Inside This Issue - Opinion
Nashville a hotbed for retailing
May 27th, 2013
by David Pinto, Editor
Early in May the editors of MMR hosted a reception in Nashville for the senior managers of Dollar General and some 50 of that retailer’s major suppliers.
The event was noteworthy as much for what it said about this city of 600,000, recognized as the country music capital of the world, as for what it indicated about the health and growing prosperity of a retailer that is quickly emerging as one of the more significant in the country.
First, about Dollar General. The reception was attended by many of the retailer’s senior managers, most notably Rick Dreiling, the company’s chief executive. As is expected of a retailer that is succeeding on a level not dreamed of as recently as five years ago — Dollar General’s sales in its most recent fiscal year topped $16 billion, while its net income approached $1 billion — Dreiling thanked the suppliers on hand for their role in the company’s success.
Indeed, such recognition was called for. With supplier support, the company has emerged in this decade as a mainstream retailer, after years of laboring on the fringes of the mass retailing community. But the real credit for Dollar General’s astonishing success goes to Dreiling, his managers and his employees. Together, they have transformed the retailer into a destination, rather than a detour. Moreover, the Dollar General merchandise mix both encourages and reflects this emergence, and its newest prototype, a 10,000-square-foot Dollar General Plus store, is every inch a competitive format.
Thus, the reception was in realty a celebration of how far a retailer can travel within a short time frame, if that retailer is led by a management team with a strategy, a vision and the bold confidence to put into practice sound retail principles developed over a lifetime in the retailing business.
However, this said, it should also be noted that Nashville has more than Dollar General to recommend it. Far more. For openers, Nashville, perhaps more than any other market in America, is Walmart Country. The Bentonville, Ark.-based retailer operates some 15 Supercenters in the greater Nashville market, along with three Neighborhood Markets, and they collectively account for some 65% of sales in the area. Most of the stores are either new or remodeled, all of them are immaculate, and each is led and staffed by some of the retailer’s most capable and experienced associates.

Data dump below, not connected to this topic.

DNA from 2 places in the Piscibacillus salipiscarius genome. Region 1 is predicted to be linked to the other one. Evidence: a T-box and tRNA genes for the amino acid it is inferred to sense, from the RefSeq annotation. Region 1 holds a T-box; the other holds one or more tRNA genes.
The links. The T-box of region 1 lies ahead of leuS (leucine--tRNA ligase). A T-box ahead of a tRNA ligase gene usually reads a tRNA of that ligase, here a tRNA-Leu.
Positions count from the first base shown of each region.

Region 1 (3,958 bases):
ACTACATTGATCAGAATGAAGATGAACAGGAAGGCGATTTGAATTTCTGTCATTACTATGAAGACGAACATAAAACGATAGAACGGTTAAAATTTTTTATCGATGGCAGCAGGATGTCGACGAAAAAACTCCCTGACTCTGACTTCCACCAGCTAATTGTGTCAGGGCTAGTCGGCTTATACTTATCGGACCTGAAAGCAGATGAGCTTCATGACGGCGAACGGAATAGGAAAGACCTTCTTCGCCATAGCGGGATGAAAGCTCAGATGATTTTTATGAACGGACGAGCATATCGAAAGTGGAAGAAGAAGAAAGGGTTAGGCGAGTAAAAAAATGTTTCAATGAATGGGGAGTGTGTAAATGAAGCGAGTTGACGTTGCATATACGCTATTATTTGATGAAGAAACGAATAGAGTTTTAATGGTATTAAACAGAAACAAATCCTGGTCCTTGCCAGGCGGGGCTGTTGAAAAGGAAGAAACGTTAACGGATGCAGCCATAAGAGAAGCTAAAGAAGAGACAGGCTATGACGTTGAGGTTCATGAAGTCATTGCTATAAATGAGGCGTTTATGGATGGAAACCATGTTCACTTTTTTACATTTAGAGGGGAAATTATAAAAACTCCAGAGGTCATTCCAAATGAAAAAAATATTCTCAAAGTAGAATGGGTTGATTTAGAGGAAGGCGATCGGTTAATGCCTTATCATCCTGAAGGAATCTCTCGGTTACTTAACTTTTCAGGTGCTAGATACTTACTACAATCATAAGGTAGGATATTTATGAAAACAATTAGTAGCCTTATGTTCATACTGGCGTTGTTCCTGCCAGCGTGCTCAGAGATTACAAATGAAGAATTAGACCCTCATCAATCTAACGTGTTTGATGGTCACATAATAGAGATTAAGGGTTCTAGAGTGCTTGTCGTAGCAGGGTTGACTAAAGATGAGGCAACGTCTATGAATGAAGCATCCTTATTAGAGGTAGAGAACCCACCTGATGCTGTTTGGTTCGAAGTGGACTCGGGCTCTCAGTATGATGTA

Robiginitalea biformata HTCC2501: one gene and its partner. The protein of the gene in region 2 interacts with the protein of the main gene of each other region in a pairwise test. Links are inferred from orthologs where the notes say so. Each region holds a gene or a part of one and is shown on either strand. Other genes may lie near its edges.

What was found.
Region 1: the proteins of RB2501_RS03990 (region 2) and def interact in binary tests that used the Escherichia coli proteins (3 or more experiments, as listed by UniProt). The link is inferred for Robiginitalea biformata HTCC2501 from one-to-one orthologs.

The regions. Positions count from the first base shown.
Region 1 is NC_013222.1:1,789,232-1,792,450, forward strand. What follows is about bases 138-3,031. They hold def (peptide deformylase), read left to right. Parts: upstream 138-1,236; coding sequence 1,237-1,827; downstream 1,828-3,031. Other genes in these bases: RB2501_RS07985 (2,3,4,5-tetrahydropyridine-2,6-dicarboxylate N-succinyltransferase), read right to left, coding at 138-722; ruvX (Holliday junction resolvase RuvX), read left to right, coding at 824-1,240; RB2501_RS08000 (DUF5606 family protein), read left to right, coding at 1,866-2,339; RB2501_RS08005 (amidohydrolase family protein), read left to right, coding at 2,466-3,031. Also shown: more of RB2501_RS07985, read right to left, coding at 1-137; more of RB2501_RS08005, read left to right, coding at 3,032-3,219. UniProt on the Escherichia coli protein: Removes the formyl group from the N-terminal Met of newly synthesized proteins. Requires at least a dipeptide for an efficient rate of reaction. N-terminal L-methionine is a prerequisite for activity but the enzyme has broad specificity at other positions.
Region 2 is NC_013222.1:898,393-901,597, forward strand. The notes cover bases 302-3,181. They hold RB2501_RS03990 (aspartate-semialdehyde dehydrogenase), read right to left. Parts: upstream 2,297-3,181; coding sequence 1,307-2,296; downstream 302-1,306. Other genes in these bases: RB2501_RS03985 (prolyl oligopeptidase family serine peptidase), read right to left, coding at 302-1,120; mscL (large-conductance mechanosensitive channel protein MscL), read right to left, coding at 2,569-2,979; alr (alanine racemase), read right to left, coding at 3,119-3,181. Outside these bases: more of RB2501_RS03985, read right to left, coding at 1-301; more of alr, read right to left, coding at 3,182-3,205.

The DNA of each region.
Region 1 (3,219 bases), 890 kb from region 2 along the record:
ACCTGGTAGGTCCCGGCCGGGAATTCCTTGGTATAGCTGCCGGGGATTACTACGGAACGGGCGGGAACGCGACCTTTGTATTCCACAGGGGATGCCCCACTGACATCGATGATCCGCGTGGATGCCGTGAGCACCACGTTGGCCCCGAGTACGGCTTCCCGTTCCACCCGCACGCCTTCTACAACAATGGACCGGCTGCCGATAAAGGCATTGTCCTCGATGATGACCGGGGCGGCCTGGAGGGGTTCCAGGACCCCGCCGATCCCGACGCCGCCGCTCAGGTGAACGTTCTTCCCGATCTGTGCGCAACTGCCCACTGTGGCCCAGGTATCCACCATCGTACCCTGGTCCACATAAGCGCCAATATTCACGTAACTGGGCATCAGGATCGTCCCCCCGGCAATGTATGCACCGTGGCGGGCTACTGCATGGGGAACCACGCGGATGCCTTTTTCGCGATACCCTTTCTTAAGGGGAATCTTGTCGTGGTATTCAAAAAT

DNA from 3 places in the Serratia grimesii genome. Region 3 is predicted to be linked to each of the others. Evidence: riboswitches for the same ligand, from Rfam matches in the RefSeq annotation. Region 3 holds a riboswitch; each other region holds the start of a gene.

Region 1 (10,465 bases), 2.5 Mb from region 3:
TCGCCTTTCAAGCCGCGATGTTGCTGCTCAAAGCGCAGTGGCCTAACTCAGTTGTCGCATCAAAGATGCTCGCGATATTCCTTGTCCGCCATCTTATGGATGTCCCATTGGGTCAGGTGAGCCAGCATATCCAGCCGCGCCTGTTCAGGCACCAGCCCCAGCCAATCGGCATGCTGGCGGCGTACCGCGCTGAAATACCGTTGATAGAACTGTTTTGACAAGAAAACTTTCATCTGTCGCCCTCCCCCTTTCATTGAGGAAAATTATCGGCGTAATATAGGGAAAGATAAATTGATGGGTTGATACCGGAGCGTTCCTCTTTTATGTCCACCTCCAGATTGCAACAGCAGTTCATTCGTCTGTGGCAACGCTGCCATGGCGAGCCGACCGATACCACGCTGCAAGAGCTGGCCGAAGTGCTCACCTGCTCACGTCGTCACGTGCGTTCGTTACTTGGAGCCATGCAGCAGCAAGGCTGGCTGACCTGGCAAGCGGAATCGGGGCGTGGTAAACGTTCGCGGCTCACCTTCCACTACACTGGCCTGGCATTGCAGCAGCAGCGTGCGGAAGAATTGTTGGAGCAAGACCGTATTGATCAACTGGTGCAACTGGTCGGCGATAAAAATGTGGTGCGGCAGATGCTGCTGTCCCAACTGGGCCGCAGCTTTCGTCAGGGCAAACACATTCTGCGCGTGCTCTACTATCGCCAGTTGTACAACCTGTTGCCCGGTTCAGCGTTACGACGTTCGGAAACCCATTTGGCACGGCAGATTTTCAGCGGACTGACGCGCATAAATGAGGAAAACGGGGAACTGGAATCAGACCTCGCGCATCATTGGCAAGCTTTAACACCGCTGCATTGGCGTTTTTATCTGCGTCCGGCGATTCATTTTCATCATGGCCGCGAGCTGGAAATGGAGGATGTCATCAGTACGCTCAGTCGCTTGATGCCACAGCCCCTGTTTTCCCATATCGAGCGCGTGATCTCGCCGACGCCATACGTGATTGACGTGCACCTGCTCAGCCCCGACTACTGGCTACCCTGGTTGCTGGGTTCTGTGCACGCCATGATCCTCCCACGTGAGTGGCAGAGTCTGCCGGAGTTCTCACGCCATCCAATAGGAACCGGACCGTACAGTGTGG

In the end, that’s the story of Walmart in Nashville. Indeed, if the retailer has lost some of its luster in many of the markets, that’s not the case in this Tennessee neighborhood. Here, the Walmart culture is alive and well, nurtured by a group of employees who grew up in the Sam Walton tradition and continue to adhere to the founder’s belief that the customer is No. 1.
So it is that the Walmart cheer — one that’s disappeared in many other communities either because the associates are too busy or the stores’ extended hours don’t provide time for the cheer or they’ve been talked out of doing the squiggly because the dash between the Wal and the Mart has been abandoned — is alive and well in Nashville. So is the spirit behind it — and the dedication to serving the customer that it represents.
The point here is that the Walmart culture, battered and abused as it has been in recent years, can survive — if it is nurtured by a group of associates who really care. Against that backdrop, Nashville is more than the Country Music Capital. It is Walmart Country.
There’s lots more going on in this vibrant music-oriented community. Kroger and Publix practice their craft here, as do Walgreens and CVS, Target and Kmart, along with a variety of other retailers, all attracted by the music-centric vitality and economic health Nashville has to offer.
In short, in the America of the early years of the 21st century, retailing can survive and prosper — if it exists with the passion and devotion to excellence that Dollar General, Walmart and others bring to a community willing and eager to respond in kind.
Welcome to Nashville.